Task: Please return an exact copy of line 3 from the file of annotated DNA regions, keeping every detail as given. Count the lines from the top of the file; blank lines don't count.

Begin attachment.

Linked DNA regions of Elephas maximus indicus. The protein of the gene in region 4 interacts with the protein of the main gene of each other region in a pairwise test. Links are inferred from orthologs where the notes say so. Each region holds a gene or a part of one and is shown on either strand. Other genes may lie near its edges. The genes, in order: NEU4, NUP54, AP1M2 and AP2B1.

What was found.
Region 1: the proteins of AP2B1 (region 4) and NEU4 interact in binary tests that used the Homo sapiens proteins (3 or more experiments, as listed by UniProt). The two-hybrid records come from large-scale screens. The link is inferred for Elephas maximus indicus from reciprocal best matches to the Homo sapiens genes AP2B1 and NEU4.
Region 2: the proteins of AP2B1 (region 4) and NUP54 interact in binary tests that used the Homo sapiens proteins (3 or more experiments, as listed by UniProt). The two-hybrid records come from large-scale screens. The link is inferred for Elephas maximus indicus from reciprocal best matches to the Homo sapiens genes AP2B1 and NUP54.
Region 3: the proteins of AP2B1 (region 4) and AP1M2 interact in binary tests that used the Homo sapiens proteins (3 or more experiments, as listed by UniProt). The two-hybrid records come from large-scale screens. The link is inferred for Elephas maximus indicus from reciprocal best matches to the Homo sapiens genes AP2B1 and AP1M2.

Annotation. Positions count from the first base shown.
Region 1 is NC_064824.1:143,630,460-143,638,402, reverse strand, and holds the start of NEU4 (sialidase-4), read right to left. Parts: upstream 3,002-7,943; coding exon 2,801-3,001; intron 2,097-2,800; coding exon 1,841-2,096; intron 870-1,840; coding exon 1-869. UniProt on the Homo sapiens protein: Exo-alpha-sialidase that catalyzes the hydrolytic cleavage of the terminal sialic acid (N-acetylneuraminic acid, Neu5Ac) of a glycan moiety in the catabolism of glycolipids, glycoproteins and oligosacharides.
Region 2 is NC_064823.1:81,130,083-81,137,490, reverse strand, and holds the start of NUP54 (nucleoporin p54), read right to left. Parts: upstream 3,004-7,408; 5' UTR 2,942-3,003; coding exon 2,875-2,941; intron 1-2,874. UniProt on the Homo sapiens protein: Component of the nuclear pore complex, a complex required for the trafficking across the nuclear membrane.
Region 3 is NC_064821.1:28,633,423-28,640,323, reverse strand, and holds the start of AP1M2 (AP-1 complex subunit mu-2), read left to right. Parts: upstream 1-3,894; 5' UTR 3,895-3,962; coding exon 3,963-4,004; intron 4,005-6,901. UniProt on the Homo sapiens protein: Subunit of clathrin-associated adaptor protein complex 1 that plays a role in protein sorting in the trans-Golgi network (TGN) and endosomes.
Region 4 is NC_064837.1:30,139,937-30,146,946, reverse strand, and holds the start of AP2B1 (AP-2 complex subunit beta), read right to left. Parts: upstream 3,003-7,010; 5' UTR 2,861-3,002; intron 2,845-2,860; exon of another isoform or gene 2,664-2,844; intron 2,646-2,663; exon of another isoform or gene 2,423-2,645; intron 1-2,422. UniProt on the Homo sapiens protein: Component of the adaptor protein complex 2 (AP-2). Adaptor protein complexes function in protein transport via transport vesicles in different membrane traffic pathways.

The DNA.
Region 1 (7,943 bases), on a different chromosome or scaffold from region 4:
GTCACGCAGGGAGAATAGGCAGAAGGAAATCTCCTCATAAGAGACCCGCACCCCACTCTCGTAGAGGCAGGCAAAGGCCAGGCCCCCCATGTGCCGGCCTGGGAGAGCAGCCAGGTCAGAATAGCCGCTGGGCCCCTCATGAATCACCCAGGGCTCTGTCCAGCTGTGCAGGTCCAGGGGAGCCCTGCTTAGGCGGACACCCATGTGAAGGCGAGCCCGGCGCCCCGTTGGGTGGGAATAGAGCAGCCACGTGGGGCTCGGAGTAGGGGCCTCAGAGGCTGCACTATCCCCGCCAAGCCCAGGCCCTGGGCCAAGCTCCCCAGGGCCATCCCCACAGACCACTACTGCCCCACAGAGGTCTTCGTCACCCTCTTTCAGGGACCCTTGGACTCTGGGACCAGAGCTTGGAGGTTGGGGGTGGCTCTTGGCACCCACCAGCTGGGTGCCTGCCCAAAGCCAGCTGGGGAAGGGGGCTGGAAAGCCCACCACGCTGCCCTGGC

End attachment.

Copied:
Region 1: the proteins of AP2B1 (region 4) and NEU4 interact in binary tests that used the Homo sapiens proteins (3 or more experiments, as listed by UniProt). The two-hybrid records come from large-scale screens. The link is inferred for Elephas maximus indicus from reciprocal best matches to the Homo sapiens genes AP2B1 and NEU4.